Restoration is a large part of the business and the ‘Rocking Horse Hospital’ is never empty, in fact, just like the NHS it has a waiting list! The hospital looks after antique and modern horses, made by both Stevenson Bros and other manufacturers. Modelling techniques have come a long way over recent years, the surprisingly crude carving and, on occasion, the rather terrifying painted facial features of some of the early Victorian rocking horses, emphasises this. These horses are lovingly given a new lease of life with the restorers taking great care to retain each horse’s individuality as well as its antique value.
Stevenson Brothers have received the ‘Royal Seal of Approval’ from royal families from across Europe and the Middle East. Her Majesty the Queen has been the recipient of several commemorative rocking horses over the years. The first was presented to her in 2002 to celebrate the Golden Jubilee. When asked how this came about, Marc told me “I had a light bulb moment and wrote to her Majesty the Queen to let her know we were making a special rocking horse to commemorate her 50 years on the throne. The Golden Jubilee rocking horse was born and we had a wonderful presentation in The Queen’s Yard at Windsor Castle”. Other presentations have included ‘Tinkerbell’ a replica of the Queen’s favourite horse and subsequently, for the Diamond Jubilee in 2012, she was presented with a horse based on Sir Winston Churchill’s charger from 1896, to celebrate the special relationship between them. This particularly distinctive piece included an inlaid ‘bottom drawer’ housing a parchment envelope containing photographs of the Queen and Winston Churchill printed from the original negatives. This ‘bottom drawer’ has been incorporated in the design of many rocking horses since, often housing special bottles of whisky!
Their showroom is adorned with photographs of clients, including various members of the Royal Family, musical legends such as Sir Paul McCartney and Rick Parfitt, and actors Joanna Lumley and Ewan McGregor who are amongst a galaxy of star owners.
Recent collaborations have included working with ballroom and Latin Dancers, Nuno and Rebecca Fernandes. Inspired by crystals in their dancewear, they gave the unique rocking horse a crystal finish. Working together, Stevenson Brothers and Fernandes Exquisite Creations took six months to create ‘Crystal’, Stevenson Brothers made the steel-grey dappled horse and the Fernandes’s embellished the horse by hand with over 82,000 crystals. Having sold in 2016, ‘Crystal’ became the world’s most valuable rocking horse and was the subject of the recently aired Channel 4 documentary “The World’s Most Expensive Toys”.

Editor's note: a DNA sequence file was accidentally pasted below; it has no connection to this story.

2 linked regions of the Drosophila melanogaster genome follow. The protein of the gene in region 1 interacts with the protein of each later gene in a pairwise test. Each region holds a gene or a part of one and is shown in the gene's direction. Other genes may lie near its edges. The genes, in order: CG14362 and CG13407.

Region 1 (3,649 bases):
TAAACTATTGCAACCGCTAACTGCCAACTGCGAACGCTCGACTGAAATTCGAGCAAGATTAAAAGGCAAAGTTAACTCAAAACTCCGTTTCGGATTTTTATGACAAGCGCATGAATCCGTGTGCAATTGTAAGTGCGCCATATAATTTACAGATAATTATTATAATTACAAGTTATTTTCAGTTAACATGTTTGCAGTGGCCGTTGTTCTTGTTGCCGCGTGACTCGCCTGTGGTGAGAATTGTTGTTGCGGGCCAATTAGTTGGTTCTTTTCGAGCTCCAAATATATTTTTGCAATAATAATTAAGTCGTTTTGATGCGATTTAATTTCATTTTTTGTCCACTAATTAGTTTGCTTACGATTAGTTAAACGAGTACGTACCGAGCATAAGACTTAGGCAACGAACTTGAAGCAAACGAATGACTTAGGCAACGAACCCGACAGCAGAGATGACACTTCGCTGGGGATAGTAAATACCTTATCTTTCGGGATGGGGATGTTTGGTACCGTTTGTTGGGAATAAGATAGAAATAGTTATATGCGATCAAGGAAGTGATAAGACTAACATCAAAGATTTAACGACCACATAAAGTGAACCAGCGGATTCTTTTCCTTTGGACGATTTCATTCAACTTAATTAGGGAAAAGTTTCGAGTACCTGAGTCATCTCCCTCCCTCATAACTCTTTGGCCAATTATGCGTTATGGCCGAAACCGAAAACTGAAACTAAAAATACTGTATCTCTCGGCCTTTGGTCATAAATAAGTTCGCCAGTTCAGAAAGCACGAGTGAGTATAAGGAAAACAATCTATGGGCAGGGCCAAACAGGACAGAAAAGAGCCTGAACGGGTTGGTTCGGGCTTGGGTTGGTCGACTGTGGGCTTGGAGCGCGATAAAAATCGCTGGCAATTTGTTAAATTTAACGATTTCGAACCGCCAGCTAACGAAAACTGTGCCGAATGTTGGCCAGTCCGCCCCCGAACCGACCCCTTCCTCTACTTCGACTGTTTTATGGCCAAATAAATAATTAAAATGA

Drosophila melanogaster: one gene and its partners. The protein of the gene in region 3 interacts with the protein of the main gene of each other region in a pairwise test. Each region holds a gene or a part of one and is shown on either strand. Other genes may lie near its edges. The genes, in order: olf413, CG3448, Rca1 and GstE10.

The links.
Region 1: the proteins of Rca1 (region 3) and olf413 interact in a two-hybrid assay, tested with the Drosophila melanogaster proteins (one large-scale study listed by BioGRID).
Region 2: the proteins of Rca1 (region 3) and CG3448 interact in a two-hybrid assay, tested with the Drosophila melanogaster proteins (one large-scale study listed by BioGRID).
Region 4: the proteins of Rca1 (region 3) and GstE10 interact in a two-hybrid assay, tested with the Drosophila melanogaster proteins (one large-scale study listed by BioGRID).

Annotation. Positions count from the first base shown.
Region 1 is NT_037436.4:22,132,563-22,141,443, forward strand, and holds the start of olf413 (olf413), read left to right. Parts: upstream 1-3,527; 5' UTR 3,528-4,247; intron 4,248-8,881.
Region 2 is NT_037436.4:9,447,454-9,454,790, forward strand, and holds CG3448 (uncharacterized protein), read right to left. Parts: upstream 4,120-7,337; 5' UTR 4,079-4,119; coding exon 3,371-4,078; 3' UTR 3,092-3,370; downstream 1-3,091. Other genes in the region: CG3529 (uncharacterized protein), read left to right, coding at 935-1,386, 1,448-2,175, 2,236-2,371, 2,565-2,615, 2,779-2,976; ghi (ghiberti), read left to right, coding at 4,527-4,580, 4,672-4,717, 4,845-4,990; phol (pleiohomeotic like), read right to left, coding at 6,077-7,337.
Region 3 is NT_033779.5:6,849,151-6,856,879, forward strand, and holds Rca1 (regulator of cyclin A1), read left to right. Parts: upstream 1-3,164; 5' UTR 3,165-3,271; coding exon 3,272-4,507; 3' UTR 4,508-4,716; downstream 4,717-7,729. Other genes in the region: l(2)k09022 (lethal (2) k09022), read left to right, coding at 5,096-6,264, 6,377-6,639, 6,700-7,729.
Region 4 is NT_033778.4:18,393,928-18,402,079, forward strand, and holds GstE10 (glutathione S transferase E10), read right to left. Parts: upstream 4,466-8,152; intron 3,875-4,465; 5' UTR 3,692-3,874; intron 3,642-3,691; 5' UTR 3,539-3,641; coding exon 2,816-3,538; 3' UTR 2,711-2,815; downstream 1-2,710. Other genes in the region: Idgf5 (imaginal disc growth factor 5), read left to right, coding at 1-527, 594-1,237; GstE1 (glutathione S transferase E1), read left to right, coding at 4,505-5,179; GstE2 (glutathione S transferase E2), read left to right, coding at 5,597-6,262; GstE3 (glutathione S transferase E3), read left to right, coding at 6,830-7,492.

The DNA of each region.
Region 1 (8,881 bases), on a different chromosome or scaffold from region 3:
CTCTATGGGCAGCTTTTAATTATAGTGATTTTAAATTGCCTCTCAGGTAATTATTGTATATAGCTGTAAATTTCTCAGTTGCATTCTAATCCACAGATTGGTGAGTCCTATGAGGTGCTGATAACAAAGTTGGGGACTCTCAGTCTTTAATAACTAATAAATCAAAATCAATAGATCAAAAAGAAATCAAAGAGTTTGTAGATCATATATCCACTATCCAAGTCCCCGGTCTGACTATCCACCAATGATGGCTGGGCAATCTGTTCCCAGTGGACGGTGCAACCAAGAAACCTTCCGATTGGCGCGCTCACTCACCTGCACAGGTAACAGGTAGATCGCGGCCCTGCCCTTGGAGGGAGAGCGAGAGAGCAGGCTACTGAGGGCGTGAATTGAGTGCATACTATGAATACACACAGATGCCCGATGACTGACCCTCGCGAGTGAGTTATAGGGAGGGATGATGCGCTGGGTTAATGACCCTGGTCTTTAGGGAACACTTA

The limited-edition bespoke Collection now includes a Crystal Zebra, currently on display in Harrods, and the more recently added Unicorn. Always considering other items to add to their range, inspiration for something a little more unusual came during a trip to Dubai where the brothers met Sheik Mohammed bin Rashid Al Makhtoum, the Vice President and Ruler of Dubai. He asked them to join him at the racetrack one night, at his horse and camel race track. The camel racing was apparently so exciting to watch that it was during that evening that they came up with the idea for an addition to their collection. ‘Humphrey’, the rocking camel, went into production on their return and he was launched, to great acclaim, at The Game Fair later that year.
Marc and the team love nothing more than to welcome prospective buyers to their showroom and workshop. Transport can be arranged from any of the 3 local railway stations and co-ordinates for a local airstrip are given to potential clients wishing to fly in. Visits from parents with their children are particularly encouraged and, for a small charge, tours can be organised for groups from Schools and Colleges. Marc added,
“We often have schools visiting , it’s a wonderful way for children to see real people, making real toys, here in England! It’s a fascinating workshop and, with the Kent & Sussex Steam Railway line just down the road, it’s a great day out. Visit us and commission your family heirloom!”
When asked about the future of the Stevenson Brothers, Marc told me that “It is getting to a time when we are considering stepping back and finding someone to take over who not only shares our love for the craft and our products but also has the knowledge and ability to increase our global brand. We will continue to run the company until the time is right and we feel that we are placing our cherished business into safe hands”.
To make an appointment to visit please call 01233 820363. The Stevenson Brothers Rocking Horse showroom and workshop can be found in Bethersden, Kent TN26 3AP.
See more information and product photos on their website www.stevensonbros.com